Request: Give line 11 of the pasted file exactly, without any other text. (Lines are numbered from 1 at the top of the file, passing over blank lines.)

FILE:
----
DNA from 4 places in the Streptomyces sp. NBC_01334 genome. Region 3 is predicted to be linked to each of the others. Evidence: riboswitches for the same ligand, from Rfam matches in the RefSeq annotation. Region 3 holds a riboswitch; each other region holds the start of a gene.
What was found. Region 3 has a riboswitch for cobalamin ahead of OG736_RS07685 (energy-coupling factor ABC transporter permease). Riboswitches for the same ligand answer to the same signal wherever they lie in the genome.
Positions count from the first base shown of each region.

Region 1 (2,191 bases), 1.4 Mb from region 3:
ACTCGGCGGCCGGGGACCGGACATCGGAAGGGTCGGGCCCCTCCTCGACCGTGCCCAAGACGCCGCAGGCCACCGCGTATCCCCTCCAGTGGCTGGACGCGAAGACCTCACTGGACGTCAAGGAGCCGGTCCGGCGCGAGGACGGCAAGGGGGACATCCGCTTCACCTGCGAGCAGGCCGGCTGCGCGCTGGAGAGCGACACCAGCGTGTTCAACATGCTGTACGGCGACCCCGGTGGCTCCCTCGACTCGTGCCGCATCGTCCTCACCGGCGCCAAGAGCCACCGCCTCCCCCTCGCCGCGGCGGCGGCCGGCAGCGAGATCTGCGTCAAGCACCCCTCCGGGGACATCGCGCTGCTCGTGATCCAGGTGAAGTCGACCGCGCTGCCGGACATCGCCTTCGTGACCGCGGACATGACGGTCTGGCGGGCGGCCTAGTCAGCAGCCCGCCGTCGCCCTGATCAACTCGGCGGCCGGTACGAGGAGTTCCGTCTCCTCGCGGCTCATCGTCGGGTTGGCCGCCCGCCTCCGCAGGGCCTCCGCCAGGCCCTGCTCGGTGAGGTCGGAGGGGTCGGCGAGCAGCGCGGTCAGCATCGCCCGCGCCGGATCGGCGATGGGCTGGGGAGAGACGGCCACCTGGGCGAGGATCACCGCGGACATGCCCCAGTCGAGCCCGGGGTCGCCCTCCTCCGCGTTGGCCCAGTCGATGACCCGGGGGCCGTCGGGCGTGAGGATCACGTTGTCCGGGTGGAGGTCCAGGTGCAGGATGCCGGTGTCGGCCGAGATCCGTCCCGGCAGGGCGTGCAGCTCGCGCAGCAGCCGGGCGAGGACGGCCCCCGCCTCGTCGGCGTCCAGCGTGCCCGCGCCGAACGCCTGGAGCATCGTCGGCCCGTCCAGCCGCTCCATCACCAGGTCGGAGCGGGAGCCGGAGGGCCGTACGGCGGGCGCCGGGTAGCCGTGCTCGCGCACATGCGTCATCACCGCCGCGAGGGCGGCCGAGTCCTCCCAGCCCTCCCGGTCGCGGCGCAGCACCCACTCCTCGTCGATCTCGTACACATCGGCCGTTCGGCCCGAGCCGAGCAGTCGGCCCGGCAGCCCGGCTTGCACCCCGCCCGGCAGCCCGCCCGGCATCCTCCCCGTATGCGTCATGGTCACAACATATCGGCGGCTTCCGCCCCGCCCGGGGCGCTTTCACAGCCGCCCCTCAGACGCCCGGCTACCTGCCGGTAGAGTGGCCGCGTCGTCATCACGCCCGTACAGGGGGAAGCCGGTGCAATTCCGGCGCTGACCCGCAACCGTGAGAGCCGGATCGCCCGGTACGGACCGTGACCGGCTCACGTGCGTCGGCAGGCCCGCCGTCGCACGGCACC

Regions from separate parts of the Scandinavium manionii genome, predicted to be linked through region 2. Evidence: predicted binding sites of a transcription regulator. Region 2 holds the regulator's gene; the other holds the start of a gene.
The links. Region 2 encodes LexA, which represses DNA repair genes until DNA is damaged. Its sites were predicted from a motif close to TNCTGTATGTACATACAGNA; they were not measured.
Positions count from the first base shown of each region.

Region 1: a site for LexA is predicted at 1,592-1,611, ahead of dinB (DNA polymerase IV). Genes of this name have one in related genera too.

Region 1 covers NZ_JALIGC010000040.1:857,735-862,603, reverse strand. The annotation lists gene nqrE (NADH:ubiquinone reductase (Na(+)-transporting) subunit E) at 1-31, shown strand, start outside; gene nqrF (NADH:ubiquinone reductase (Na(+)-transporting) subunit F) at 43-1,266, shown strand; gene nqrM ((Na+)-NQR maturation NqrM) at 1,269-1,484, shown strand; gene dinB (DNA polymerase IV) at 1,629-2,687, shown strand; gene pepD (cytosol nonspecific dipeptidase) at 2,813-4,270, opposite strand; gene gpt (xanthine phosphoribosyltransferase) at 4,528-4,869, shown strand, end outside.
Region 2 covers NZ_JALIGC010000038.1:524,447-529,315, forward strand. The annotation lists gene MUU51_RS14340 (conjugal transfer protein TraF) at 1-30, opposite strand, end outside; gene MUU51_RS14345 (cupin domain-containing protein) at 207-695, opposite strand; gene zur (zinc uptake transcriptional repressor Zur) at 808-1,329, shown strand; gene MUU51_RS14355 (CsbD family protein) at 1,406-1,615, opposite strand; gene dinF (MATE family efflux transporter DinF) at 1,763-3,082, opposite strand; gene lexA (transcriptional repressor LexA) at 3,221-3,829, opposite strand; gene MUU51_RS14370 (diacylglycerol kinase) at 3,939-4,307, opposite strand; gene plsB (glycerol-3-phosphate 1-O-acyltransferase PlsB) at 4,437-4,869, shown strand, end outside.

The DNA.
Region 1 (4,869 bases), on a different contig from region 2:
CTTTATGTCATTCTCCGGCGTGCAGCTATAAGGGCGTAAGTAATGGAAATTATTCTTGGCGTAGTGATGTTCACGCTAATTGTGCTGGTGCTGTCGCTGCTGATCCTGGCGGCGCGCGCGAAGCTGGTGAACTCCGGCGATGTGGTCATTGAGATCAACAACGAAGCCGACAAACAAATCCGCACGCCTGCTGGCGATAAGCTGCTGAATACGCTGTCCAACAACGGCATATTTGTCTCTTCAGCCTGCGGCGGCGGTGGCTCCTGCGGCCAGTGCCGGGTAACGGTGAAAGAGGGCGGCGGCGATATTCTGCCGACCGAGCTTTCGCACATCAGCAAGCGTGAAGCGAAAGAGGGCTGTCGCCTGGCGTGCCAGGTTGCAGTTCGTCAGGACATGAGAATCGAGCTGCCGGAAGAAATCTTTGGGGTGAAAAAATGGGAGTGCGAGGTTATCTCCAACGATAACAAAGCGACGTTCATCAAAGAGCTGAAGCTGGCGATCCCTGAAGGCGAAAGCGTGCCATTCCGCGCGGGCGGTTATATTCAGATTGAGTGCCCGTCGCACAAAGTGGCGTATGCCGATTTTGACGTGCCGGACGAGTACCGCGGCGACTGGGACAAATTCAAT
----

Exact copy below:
Region 2 covers NZ_JALIGC010000038.1:524,447-529,315, forward strand. The annotation lists gene MUU51_RS14340 (conjugal transfer protein TraF) at 1-30, opposite strand, end outside; gene MUU51_RS14345 (cupin domain-containing protein) at 207-695, opposite strand; gene zur (zinc uptake transcriptional repressor Zur) at 808-1,329, shown strand; gene MUU51_RS14355 (CsbD family protein) at 1,406-1,615, opposite strand; gene dinF (MATE family efflux transporter DinF) at 1,763-3,082, opposite strand; gene lexA (transcriptional repressor LexA) at 3,221-3,829, opposite strand; gene MUU51_RS14370 (diacylglycerol kinase) at 3,939-4,307, opposite strand; gene plsB (glycerol-3-phosphate 1-O-acyltransferase PlsB) at 4,437-4,869, shown strand, end outside.